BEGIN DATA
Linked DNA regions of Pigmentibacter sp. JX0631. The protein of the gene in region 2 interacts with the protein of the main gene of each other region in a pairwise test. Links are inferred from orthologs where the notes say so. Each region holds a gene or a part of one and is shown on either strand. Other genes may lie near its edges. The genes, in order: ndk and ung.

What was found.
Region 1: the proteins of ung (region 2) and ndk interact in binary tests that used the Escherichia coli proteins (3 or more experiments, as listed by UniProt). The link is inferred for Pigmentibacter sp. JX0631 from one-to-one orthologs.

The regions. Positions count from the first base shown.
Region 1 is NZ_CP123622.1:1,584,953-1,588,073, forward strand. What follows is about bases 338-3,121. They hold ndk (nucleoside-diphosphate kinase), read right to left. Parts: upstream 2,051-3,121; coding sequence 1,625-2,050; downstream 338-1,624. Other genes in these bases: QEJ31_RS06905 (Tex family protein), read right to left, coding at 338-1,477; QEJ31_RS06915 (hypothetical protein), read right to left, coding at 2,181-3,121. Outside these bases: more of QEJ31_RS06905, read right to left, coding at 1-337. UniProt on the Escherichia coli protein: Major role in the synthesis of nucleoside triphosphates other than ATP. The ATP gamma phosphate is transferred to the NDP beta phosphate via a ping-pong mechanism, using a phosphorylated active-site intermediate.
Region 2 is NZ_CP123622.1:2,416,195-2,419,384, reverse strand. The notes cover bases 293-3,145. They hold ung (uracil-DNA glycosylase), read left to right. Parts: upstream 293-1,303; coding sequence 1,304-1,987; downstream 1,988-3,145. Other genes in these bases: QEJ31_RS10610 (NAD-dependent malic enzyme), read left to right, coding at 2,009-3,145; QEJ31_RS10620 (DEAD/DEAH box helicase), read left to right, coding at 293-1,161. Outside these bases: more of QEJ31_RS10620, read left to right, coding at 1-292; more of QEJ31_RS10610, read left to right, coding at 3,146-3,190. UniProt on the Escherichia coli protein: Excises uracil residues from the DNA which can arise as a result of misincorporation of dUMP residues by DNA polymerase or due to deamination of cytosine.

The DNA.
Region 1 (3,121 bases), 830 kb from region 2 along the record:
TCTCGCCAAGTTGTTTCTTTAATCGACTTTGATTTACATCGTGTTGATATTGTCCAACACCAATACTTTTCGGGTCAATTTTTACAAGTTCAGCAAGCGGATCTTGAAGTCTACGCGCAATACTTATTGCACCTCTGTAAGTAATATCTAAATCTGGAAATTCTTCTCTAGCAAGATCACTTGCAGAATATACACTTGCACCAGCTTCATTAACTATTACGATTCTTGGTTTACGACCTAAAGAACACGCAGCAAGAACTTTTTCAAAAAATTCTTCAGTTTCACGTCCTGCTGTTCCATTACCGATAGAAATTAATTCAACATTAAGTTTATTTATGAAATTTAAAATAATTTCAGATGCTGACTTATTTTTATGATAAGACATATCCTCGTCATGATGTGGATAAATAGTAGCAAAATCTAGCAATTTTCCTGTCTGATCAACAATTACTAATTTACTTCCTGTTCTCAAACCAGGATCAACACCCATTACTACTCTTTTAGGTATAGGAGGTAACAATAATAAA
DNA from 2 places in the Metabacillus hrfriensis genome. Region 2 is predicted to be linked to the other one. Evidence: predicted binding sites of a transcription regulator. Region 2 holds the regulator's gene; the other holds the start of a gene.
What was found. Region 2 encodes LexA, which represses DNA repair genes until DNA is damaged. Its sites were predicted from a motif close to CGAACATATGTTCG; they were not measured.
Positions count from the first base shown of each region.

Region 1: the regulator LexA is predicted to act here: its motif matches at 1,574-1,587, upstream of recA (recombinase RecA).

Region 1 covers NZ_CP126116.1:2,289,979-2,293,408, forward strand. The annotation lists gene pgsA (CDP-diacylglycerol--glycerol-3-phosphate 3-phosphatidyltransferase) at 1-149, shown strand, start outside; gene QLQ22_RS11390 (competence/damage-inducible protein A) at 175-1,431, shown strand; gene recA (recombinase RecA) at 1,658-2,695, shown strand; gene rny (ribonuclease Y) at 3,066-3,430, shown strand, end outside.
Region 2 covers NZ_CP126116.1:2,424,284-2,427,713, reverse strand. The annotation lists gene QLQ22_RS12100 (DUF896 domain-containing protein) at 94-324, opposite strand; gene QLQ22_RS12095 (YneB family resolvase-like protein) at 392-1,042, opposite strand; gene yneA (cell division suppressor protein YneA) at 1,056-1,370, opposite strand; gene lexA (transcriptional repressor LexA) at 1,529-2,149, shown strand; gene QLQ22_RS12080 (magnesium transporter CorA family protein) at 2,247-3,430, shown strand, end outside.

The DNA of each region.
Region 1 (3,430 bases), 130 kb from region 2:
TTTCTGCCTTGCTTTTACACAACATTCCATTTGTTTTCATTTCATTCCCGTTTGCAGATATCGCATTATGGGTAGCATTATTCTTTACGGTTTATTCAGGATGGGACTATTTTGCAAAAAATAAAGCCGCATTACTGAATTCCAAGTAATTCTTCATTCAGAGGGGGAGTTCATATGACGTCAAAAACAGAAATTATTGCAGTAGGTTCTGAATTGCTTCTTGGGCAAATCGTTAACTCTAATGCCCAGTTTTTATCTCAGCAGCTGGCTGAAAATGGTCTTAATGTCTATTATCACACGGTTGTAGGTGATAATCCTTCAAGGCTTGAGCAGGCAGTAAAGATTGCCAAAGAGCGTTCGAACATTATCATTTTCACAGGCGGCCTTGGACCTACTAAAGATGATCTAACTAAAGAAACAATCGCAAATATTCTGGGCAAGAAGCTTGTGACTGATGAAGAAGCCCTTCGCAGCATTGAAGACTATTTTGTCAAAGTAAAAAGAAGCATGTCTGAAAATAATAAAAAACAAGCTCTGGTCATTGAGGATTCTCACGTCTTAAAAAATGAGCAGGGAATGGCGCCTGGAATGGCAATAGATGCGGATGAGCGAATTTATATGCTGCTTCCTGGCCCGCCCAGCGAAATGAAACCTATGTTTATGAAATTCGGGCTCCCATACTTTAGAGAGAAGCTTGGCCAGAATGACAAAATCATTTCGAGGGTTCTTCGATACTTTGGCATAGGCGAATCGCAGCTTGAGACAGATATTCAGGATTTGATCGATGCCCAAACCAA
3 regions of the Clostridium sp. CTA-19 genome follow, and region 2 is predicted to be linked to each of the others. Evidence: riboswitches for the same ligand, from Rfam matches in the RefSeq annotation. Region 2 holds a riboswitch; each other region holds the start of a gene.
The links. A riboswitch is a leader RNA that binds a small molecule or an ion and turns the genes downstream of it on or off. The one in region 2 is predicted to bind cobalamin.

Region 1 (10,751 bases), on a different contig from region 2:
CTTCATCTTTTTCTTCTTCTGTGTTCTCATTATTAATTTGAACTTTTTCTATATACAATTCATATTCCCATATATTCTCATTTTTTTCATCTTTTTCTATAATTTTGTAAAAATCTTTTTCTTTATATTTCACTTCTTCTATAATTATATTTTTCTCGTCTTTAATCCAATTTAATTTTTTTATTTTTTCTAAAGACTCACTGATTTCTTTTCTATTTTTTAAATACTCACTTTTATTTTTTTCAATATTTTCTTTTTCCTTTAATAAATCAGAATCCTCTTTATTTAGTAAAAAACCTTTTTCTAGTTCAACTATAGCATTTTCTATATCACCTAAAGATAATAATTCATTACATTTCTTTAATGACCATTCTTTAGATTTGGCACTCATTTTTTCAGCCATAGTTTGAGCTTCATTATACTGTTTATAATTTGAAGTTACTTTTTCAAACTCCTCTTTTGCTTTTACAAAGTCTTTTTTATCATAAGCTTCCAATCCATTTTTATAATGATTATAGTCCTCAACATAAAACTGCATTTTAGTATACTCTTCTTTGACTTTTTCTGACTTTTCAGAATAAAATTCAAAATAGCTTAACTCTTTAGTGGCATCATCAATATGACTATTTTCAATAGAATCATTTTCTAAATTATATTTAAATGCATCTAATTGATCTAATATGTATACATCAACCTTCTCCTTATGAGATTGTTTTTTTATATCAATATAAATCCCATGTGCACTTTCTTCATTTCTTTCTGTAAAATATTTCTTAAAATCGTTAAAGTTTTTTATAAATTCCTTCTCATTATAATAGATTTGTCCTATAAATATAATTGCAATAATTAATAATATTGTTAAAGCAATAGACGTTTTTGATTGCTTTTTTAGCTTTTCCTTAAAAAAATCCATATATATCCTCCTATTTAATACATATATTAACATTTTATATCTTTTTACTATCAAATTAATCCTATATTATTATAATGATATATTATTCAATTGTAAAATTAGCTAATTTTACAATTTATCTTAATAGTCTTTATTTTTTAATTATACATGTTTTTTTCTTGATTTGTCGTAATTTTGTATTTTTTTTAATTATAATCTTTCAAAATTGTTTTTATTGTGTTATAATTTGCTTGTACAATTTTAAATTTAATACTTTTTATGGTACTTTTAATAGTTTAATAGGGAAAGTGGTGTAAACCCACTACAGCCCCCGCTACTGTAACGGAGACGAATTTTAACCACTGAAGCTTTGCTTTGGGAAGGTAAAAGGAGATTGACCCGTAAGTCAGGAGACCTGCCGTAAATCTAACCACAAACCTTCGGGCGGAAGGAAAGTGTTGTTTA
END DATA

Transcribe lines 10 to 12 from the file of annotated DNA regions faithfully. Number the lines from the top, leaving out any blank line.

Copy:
DNA from 2 places in the Metabacillus hrfriensis genome. Region 2 is predicted to be linked to the other one. Evidence: predicted binding sites of a transcription regulator. Region 2 holds the regulator's gene; the other holds the start of a gene.
What was found. Region 2 encodes LexA, which represses DNA repair genes until DNA is damaged. Its sites were predicted from a motif close to CGAACATATGTTCG; they were not measured.
Positions count from the first base shown of each region.